Litigator Elizabeth Fenton Leads CLE Entitled ‘Lean In for Lawyers’

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Chamberlain Hrdlicka business attorney advances discussion of hurdles faced by women in the legal profession

Elizabeth Fenton, Esq.

There is a burgeoning virtual network of women lawyers, and it's more powerful than the network at any golf course or 'gentleman’s club.'

Chamberlain Hrdlicka shareholder Elizabeth Fenton recently chaired a CLE panel discussion, “Lean In For Lawyers,” at the annual conference of the Section for Litigation of the American Bar Association. Held in Scottsdale, Arizona, in April 2014, the CLE session facilitated discussion of a topic about which Fenton, a business attorney in the Philadelphia office of Chamberlain, Hrdlicka, White, Williams & Aughtry, is passionate.

After 16 years in the legal industry, Fenton knows the working environment is improving for women in law. When she joined her first law firm in 2000 after clerking for a judge, there were no women litigation partners. There are now, Fenton said recently during a roundtable discussion on Women in the Profession, hosted by The Legal Intelligencer.

She is keenly aware, however, of the challenges that continue to face women seeking equal footing in the legal profession. Two-thirds of the women in the legal workplace are staff attorneys, but women comprise only 17 percent of the equity partners among firms that participated in a survey published by the National Association of Women Lawyers in February 2014.

Statistics like those are what prompted Fenton to write “Lean In For Lawyers,” an essay inspired by the best-selling 2013 book on women’s workplace empowerment by Sheryl Sandberg, the Chief Operating Officer of Facebook.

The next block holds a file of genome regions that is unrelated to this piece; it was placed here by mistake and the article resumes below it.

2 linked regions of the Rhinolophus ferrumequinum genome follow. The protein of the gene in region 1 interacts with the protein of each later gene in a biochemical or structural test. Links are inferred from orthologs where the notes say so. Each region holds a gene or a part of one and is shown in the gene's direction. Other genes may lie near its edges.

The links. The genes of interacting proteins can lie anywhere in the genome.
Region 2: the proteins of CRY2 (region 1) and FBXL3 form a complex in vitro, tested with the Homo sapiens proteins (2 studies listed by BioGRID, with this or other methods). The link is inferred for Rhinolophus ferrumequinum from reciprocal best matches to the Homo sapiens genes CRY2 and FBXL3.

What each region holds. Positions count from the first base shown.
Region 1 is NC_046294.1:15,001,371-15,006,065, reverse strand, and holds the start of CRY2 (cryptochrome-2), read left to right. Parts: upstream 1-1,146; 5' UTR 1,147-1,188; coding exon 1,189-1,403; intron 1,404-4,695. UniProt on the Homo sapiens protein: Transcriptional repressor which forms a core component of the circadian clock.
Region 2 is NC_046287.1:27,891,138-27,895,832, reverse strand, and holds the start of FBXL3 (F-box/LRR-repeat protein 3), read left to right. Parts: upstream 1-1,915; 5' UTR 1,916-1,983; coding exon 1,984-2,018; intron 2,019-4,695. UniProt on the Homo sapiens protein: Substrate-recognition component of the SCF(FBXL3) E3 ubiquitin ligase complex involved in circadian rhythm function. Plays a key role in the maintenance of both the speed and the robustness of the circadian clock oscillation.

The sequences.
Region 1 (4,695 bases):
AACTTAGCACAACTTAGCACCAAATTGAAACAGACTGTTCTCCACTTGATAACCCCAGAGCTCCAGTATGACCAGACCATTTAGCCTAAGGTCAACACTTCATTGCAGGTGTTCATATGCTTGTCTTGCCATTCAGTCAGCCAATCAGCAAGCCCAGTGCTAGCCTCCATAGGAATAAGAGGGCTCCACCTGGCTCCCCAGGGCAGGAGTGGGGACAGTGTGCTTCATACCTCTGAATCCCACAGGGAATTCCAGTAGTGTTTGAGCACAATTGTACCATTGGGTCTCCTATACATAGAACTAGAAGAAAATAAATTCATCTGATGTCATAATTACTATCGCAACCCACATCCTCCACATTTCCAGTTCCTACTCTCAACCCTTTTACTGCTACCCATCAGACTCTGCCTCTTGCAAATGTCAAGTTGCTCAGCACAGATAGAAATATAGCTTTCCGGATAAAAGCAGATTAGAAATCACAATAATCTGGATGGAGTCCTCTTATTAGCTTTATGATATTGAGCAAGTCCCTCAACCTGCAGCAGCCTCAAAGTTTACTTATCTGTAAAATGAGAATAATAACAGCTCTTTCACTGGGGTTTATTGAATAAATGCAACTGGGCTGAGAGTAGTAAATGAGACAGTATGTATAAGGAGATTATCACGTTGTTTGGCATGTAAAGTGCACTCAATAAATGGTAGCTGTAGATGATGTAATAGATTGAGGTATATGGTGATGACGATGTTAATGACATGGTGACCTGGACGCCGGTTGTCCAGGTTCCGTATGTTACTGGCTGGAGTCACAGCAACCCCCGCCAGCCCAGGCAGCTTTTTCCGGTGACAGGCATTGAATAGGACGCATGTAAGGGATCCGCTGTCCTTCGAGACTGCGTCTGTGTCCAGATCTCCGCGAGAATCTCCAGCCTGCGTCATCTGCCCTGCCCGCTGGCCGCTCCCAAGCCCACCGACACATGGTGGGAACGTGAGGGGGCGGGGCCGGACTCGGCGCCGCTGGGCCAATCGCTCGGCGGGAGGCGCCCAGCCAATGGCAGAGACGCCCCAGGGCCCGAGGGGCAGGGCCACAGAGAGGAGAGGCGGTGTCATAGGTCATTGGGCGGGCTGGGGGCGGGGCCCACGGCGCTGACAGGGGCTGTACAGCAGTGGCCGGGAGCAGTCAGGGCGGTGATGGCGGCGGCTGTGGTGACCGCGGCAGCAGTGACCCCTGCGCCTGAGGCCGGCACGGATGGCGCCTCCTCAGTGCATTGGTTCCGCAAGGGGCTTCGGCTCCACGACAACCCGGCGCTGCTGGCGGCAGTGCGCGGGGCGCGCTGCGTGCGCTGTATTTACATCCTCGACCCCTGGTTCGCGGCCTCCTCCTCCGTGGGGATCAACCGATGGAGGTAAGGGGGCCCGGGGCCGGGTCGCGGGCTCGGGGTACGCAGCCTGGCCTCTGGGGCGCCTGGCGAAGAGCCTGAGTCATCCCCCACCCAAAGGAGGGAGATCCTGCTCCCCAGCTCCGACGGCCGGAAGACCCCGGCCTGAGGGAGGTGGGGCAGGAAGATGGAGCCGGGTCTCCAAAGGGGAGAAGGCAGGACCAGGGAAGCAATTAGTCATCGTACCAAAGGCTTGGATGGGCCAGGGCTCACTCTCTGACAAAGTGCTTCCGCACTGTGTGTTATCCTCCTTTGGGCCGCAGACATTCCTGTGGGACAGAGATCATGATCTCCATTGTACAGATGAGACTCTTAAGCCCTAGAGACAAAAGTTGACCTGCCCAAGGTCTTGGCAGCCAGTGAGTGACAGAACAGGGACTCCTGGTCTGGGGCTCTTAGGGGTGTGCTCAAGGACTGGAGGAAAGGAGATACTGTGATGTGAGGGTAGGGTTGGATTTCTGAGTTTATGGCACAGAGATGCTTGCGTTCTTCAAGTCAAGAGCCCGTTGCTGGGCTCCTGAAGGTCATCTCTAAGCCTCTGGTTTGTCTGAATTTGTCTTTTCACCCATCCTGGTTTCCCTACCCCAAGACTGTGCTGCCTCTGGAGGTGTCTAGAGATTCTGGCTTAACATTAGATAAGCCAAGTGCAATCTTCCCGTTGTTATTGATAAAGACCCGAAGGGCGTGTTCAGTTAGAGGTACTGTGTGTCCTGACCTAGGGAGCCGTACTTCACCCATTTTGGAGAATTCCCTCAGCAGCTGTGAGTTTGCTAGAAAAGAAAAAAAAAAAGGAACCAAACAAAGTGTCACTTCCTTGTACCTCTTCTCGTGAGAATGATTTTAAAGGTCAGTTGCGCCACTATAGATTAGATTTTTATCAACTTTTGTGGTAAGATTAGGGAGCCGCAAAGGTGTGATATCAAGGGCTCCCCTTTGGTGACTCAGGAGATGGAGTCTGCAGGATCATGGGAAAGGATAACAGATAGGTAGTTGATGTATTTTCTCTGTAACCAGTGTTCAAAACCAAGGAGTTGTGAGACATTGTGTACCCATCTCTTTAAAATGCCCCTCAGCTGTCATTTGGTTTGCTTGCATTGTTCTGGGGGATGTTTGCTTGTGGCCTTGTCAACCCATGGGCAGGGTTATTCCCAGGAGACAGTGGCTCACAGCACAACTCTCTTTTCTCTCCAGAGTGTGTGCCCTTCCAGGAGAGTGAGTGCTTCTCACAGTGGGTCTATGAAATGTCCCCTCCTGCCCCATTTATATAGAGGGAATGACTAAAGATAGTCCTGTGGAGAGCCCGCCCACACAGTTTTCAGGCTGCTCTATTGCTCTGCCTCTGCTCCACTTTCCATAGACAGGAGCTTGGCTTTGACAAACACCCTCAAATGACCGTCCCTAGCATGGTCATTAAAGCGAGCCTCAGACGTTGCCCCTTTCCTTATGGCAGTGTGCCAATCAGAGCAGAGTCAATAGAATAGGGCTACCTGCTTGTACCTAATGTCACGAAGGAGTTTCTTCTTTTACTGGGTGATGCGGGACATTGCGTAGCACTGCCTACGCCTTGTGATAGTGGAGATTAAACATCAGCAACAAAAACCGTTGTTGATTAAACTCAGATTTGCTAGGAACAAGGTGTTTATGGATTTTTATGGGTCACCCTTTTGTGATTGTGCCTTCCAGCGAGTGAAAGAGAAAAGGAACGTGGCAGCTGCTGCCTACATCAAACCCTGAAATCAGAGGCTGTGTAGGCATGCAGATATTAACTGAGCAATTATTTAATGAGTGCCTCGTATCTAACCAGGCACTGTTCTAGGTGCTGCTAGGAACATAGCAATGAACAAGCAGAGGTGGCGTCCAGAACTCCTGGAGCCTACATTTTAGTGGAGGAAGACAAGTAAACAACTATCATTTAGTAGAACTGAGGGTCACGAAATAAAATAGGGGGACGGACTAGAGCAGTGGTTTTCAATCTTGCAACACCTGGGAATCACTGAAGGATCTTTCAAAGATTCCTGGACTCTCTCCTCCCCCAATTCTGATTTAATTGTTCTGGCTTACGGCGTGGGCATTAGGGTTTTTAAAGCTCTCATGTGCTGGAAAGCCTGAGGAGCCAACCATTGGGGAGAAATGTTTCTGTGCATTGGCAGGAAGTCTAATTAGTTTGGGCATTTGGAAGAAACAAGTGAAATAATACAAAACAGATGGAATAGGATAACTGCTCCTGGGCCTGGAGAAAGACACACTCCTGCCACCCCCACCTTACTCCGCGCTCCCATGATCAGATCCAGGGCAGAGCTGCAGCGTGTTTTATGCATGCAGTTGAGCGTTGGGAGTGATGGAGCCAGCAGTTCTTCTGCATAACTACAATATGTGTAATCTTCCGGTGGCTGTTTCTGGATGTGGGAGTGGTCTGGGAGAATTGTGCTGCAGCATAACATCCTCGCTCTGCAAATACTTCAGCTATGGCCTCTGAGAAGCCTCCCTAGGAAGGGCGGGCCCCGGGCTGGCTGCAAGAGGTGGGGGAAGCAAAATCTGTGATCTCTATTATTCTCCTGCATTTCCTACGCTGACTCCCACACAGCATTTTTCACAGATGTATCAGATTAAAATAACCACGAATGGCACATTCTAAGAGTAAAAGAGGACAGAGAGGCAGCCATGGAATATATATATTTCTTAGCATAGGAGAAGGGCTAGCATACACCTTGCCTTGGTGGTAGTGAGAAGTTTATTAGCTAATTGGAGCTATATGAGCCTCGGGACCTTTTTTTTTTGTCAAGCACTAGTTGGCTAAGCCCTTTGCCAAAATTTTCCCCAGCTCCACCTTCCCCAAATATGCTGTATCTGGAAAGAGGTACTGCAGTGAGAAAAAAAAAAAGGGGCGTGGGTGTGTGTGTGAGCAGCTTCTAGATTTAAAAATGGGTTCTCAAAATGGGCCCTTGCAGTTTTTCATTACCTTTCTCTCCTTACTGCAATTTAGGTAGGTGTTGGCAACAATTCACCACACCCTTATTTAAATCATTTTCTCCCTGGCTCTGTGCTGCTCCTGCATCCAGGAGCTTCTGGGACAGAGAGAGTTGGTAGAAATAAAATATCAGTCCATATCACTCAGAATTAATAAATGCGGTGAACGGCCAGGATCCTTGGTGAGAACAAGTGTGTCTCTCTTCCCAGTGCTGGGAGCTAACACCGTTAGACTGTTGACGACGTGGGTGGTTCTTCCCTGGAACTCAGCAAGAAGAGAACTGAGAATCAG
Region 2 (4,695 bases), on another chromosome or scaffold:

Fenton believes the business conditions in law are changing in favor of women – most notably through increased demand by clients for legal teams with more diverse backgrounds – and that women attorneys have greater collective professional influence than ever before.

Fenton herself writes that as she approached midlife, she found herself negotiating a series of life choices unique to women in the legal profession, and not just those revolving around motherhood, a topic upon which many conversations about the lives of professional women tend to focus. Fenton found valuable guidance by carefully observing and seeking advice from other women attorneys of all ages, not just those who were senior to her.

“There is a burgeoning virtual network of women lawyers, and it’s more powerful than the network at any golf course or ‘gentleman’s club,’” Fenton writes.

Sandberg’s book wasn’t aimed at lawyers, but Fenton believes many of its key messages apply to any woman who aspires to advance in a legal career.

From offering advice on which chair one selects when sitting at the negotiating table – where the wrong choice can cause women attorneys to “abdicate power” – to helping them capitalize upon their emotional intelligence to build more robust professional relationships, Fenton has “leaned in” to the task of supporting the success of all women in the legal profession.

About Chamberlain Hrdlicka – Chamberlain Hrdlicka is a diversified business law firm with offices in Houston, Atlanta, Philadelphia, Denver and San Antonio. The firm represents both public and private companies as well as individuals and family-owned businesses across the nation. In addition to tax planning and tax controversy, the firm offers corporate, securities and finance, employment law and employee benefits, energy law, estate planning and administration, intellectual property, international and immigration law, commercial and business litigation, real estate and construction law.

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Sarah Larson